I love hearing about the latest digital tools that help one operate as a journalist/researcher whether that be twitter search and monitoring tools, bookmark management tools, people search tools etc. “Search : theory and practice in journalism online” by Dick is particularly good for finding and describing this stuff – but I am not aware of any articles that bring the different pieces together to describe all the key online tools a journalist uses and how they all go together into a work flow. I plan to come up with something myself to share with students and if I do I will post it here but I would love to hear what other people are using.
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Habermas’ public sphere is vital for journalism undergrad students to understand (if only to critique) but in looking around for source texts I am disappointed to find not only is H himself rather hard to follow (obviously when translated into English) but the works I have been given in the past to summarise and discuss him (Calhoun 1992; Habermas 1974; Peters 1993) are themselves (in my view) rather too sophisticated to give to undergraduates.
A few months ago there was a discussion on the Association of Internet Researchers email list about good texts which mentioned quite a few – if you are interested you might want to go fish in those suggestions but my skim of some of the discussion led me to think they were also too sophisticated for my students.
Here are a few suggestions of mine:
There’s a good intro to the concept with references in (Franklin, 2005) but it’s only 550 words long.
It led me on to (Manning, 2001) which has a very good first chapter touching on the public sphere and critiques of it – the only problem with this is that it’s not designed as a ‘stand-alone’ argument – it’s in the middle of a longer text. Also, it isn’t freely available online. Which led me on to a source that you may not know (Thornton, 2001). As a Masters student she put her thesis “Does the Internet Create Democracy?” up online in a sophisticated easy to navigate form and she was later published in Ecquid Novi and put the text of that up online too. It is a clear, well-referenced discussion of the public sphere with some clearly-written critiques and good early discussion of the limitations and potentials of using the internet as a means to revitalise the public sphere. Alas, she did not continue along an academic career path and she died young in 2010. I hope this post encourages other scholars to use her work to teach with.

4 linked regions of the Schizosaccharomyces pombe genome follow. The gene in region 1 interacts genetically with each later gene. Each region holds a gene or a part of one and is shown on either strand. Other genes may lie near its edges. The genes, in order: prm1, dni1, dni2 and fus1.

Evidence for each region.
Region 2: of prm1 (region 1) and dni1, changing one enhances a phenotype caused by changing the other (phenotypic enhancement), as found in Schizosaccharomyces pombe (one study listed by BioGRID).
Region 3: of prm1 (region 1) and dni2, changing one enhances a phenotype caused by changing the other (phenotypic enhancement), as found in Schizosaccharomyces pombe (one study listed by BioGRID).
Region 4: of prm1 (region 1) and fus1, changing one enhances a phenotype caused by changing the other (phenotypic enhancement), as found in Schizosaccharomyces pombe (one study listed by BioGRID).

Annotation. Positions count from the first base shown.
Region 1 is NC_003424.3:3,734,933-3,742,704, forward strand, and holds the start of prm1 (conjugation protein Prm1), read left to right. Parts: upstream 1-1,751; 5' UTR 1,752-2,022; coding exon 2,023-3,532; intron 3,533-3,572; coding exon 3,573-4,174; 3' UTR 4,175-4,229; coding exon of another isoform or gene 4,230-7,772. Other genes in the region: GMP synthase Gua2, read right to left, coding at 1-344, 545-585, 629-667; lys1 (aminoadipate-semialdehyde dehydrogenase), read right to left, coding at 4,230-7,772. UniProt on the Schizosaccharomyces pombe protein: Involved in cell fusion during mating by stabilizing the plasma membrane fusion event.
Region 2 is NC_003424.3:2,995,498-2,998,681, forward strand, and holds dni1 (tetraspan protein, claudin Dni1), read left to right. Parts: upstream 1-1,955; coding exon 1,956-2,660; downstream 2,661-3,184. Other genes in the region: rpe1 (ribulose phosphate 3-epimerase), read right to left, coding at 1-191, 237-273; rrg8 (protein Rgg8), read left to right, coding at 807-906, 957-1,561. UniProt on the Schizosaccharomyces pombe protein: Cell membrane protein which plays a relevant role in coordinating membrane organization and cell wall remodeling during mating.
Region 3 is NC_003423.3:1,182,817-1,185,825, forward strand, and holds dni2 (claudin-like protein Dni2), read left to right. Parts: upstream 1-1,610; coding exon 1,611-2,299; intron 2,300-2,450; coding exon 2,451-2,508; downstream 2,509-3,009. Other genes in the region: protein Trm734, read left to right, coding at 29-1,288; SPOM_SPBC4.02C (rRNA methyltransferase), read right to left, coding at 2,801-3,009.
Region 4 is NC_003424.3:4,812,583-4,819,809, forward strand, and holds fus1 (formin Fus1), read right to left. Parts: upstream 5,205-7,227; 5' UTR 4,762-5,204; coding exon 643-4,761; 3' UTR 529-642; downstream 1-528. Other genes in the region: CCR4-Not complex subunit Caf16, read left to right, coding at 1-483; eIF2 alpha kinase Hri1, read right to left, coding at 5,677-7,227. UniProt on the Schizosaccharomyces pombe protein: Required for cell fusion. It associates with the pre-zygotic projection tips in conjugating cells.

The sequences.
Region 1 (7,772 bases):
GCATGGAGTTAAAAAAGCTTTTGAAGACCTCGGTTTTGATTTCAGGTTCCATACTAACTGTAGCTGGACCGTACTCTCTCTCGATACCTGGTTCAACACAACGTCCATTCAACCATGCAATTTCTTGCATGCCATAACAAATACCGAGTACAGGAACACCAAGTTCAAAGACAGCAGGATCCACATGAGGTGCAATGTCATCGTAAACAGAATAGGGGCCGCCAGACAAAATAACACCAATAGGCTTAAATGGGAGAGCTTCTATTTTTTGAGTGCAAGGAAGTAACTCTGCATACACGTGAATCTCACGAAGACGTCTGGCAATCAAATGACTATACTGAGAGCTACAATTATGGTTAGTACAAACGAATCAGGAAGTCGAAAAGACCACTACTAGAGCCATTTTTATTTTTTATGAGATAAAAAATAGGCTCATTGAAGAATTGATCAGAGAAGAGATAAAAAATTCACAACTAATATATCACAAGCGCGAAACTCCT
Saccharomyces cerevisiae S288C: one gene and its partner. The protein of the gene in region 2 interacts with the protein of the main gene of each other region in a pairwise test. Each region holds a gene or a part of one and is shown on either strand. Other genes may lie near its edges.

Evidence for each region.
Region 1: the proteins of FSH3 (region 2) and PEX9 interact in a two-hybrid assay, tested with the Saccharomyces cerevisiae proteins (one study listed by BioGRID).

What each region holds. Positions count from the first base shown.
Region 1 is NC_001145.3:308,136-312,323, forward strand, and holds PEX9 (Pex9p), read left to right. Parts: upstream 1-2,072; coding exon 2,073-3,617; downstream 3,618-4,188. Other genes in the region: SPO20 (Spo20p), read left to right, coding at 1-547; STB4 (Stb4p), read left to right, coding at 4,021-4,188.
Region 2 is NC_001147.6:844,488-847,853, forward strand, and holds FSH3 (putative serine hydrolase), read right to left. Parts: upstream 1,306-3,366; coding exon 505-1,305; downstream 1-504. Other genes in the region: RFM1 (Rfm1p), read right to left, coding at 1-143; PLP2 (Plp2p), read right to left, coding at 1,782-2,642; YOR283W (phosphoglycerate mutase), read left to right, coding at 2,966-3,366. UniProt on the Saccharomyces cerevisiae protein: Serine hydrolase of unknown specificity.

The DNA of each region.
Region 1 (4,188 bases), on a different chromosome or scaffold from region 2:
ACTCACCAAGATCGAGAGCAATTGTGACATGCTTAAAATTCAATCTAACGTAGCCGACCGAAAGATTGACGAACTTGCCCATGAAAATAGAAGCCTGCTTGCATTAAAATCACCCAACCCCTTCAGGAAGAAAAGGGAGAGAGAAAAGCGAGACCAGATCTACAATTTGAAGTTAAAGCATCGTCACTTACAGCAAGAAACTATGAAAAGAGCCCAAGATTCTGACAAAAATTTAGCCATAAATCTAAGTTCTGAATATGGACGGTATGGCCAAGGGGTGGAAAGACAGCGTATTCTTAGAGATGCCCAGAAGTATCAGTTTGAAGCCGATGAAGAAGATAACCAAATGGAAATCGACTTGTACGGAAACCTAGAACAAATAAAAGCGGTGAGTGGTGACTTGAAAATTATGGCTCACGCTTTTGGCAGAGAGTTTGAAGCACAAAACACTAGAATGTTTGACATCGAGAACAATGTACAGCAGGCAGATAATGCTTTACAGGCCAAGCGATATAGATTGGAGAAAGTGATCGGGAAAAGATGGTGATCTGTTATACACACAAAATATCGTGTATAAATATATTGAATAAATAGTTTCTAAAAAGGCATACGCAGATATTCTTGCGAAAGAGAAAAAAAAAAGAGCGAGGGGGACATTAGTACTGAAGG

I am still ‘in the market’ for other suggestions of good intro-level texts about journalism, the public sphere, and critiques of Habermas’ ideas, so please comment if you have ideas – preferably texts that are open access…
Calhoun, C. (1992). Introduction. In C. Calhoun (Ed.), Habermas and the public sphere (pp. 1-48). Cambridge, Mass: MIT Press
Franklin, B., Hamer, M., & Hanna, M. (2005). Key concepts in journalism. London: SAGE.
Habermas, J. (1974). The public sphere: an encyclopaedia article. New German Critique, 1(3), pp. 49-55.
Manning, P. (2001). News and news sources : a critical introduction. London: Sage.
Peters, J. D. (1993). Distrust of Representation: Habermas on the Public Sphere. Media, Culture & Society, 15(4), 541 – 572.
Thornton, A. L. (2001). Does the internet create democracy? Ecquid Novi: African Journalism Studies, 22(2), 126-147. Retrieved from http://www.zipworld.com.au/~athornto/
It is certain that not enough children are reading books if by that you mean that children aren’t reading as many books as adults and particularly their parents would like but a BBC report of a new National Literacy Trust survey rather exaggerates and distorts the evidence.
The main problem is that it is a survey of 8-17 year olds but the statistics quoted aren’t broken down by age. Naturally eight year olds (who may not even know how to read adequately) are going to be significantly behind and will make the figures look worse. Also, the headline for the story given on the BBC News front page is “Pupils ‘prefer emails to books'” – a quotation that appears nowhere in the report. In the news piece and executive summary of the report it says “text messages, magazines, emails and websites were the top leisure reading choices of young people” which implies that’s what they like to read most but in fact the survey just shows that it’s what they read most often.
Lastly, I noted that the journalist said, “more girls admit they read text messages, magazines, emails, fiction, song lyrics and social networking message boards and poems than boys” – why “admit”?!
This article, “What is the Good of the ‘Examined Life’? Some Thoughts on the Apology and Liberal Education” is to my mind the essence of an academic article. It’s thought-provoking, on an important subject (perhaps, the author argues, the most important – the need for each of us not just to live ethically but to reflect on what it means to live ethically), it’s written clearly and concisely and it’s open access so anyone can read it. I wish there were some way to make it a required reading for what I teach…
Thanks to the ever excellent Book Forum blog for bringing it to my attention.
I wouldn’t have expected the EU to have anything as sexy as a map-based visualisation tool but Eurostat‘s is not bad at all and lets me generate all kinds of infographics (like the one below) for teaching use.